This morning brought the biggest immigration news of Barack Obama’s presidency: Effective immediately, hundreds of thousands of undocumented immigrants brought to the U.S. as children will be granted relief from the threat of deportation and will be able to obtain work authorization. To quote Joe Biden, this is a big f-ing deal.

Immigration reform advocates, whose mounting discontent over the administration’s policy dysfunction has become a serious political dilemma for the White House, are ecstatic. Marshall Fitz, an immigration expert at the Center for American Progress, called it “huge, beyond big” and said “it’s the biggest thing that we could have possibly hoped for.” That sentiment was widely echoed: America’s Voice, a leading reform advocacy group, sent out a blast email hailing “the biggest news on immigration in 25 years,” and advocates are planning celebrations at the White House later today.

Why are advocates so excited? Because this is the most important reform the White House can make without going to a deadlocked Congress for new legislation. With Republicans blocking even the most trivial legislation, no one has any realistic hope for a comprehensive immigration reform law in the near future. Even the DREAM Act, which passed the Democratic-controlled House in late 2010, was blocked by a minority in the Senate (55 votes in its favor were not enough).

But this policy will provide relief to so-called DREAMers: people who were brought to the United States at a young age; who count America as their home country; who, though here illegally, are not here as a result of intentionally breaking the law. They will now be able to come forward and apply for deferred action, which will grant them relief from deportation for two years. They’ll also be able to apply for work authorization, so they can support themselves as well. The policy may affect as many as one million undocumented immigrants who would have been eligible for the DREAM Act. After the two years are up, they can reapply for an extension of those benefits.

An announcement from the Department of Homeland Security outlines just who is eligible for this relief. Applicants must have come to the U.S. before turning 16; they must not be older than 30; they must have continuously resided here for five years; they cannot have committed a felony, serious misdemeanor, or multiple misdemeanors; and they must be in school, have graduated high school, obtained a GED, or be an honorably discharged veteran. In other words: This is not a blanket policy for anyone who arrived here as a child—applicants must demonstrate some merit. Nor, as Secretary of Homeland Security Janet Napolitano emphasized this morning on a press call, is this “amnesty.” The policy does not provide a path to citizenship or legal permanent resident status. “It is not immunity; it is not amnesty,” she said. “It is an exercise of discretion.” Immigration policy, she argued, is “not designed to remove productive young people” to countries they don’t know.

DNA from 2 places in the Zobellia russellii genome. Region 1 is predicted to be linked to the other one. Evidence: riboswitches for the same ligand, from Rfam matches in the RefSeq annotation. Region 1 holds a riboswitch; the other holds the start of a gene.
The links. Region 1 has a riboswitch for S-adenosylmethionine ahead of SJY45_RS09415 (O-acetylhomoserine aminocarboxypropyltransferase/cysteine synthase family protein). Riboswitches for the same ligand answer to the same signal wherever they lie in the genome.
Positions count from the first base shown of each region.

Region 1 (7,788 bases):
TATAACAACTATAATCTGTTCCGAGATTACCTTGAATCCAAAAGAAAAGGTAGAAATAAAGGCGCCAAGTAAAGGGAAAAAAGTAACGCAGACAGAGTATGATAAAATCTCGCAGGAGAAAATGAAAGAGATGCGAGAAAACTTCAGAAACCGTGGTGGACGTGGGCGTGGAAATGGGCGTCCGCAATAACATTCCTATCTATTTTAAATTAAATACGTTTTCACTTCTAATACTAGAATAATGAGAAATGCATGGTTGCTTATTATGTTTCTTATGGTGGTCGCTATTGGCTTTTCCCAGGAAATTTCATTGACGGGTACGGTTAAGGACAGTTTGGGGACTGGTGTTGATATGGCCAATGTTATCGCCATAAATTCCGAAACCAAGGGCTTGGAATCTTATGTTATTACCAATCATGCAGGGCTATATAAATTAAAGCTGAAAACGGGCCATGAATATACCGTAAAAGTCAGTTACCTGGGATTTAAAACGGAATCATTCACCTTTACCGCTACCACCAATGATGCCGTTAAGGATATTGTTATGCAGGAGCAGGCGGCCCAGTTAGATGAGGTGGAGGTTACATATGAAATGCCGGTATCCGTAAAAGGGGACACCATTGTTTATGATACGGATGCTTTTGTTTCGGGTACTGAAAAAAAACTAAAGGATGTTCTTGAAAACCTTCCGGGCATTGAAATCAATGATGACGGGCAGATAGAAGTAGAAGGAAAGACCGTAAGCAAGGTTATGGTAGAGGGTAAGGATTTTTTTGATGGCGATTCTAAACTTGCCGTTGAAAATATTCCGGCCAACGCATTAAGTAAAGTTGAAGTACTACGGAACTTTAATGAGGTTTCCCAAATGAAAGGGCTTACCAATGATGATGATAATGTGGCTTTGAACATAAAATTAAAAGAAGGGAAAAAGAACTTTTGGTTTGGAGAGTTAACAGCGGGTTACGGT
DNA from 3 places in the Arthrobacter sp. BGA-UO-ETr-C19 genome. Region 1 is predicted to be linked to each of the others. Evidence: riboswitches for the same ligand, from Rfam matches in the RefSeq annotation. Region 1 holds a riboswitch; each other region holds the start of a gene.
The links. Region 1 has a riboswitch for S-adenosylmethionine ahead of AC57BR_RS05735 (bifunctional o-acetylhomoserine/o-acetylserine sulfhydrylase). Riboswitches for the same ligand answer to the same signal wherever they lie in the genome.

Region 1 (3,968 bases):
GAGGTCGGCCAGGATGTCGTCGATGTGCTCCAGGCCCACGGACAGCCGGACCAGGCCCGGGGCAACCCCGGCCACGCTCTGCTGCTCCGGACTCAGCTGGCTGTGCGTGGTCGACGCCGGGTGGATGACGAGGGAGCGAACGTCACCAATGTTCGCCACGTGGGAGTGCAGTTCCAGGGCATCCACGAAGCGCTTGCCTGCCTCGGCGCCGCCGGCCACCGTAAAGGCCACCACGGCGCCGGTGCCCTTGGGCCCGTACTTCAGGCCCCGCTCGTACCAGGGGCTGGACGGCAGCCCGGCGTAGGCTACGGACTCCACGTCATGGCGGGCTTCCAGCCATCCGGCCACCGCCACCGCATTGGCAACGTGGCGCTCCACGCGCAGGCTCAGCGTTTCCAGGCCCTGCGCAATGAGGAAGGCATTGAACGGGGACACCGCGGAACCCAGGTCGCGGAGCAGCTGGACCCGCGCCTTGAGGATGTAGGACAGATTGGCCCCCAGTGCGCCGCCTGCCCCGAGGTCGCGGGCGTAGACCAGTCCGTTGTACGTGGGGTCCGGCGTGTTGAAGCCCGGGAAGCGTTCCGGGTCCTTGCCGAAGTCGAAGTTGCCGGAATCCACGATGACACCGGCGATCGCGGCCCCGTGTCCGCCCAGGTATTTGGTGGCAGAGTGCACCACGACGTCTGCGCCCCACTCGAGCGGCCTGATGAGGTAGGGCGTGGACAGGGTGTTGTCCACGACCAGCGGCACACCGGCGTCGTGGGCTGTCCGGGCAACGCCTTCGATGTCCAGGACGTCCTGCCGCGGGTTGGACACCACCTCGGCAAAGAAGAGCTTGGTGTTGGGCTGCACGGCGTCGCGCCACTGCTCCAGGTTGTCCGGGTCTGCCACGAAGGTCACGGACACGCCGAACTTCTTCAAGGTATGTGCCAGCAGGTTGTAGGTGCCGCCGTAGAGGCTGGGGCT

And while earlier moves by the administration on immigration have brought disappointment, this policy could actually mean relief for hundreds of thousands who deserve it. First, the directive is written in clear, strong language—and it appears to actually be more of a directive than a “recommendation.” In the past, discretion has been, well, discretionary, and non-compliance among field-level immigration officers has hampered attempts by headquarters to change enforcement. This time, there seems to be a firmer, more mandate-like approach from the leadership. (Though, to be sure, people will be watching closely to make sure the policy is implemented.)

Second, this is an affirmative process: Anyone, including those who have never been subject to enforcement action, can come forward and apply for these benefits. Prosecutorial discretion, as I have documented, is something that people who are already in the midst of enforcement actions request of Immigration and Customs Enforcement (ICE)—the agency responsible for enforcing the law. But this process will be handled by U.S. Citizenship and Immigration Services, which is the agency that handles benefits, not enforcement. The culture and mentality are different, and the affirmative nature of the process means that the emphasis will be on granting these benefits whenever possible, to whoever comes forward.

There is much more to say about this, and I’ll have more commentary in the days to come—and perhaps later today, if the President makes more news in his remarks at 1:15. I haven’t even addressed the possible electoral implications of the move (a question I’ll leave to TNR’s in-house campaign whizzes). But from a policy angle, and from a humanitarian angle, today’s news is truly monumental. As David Leopold, former president of the American Immigration Lawyers Association, told me this morning, “The president has used his authority to stop the deportation of promising young DREAMers while giving Congress space to fix the system.” It’s a bold move—one that has already drawn a sharp response from many Republicans, and which will doubtlessly be controversial. But for nearly a million young people who call this country home, today’s news means something much more fundamental: relief from the nightmare of deportation and the chance to earn a living without hiding in the shadows.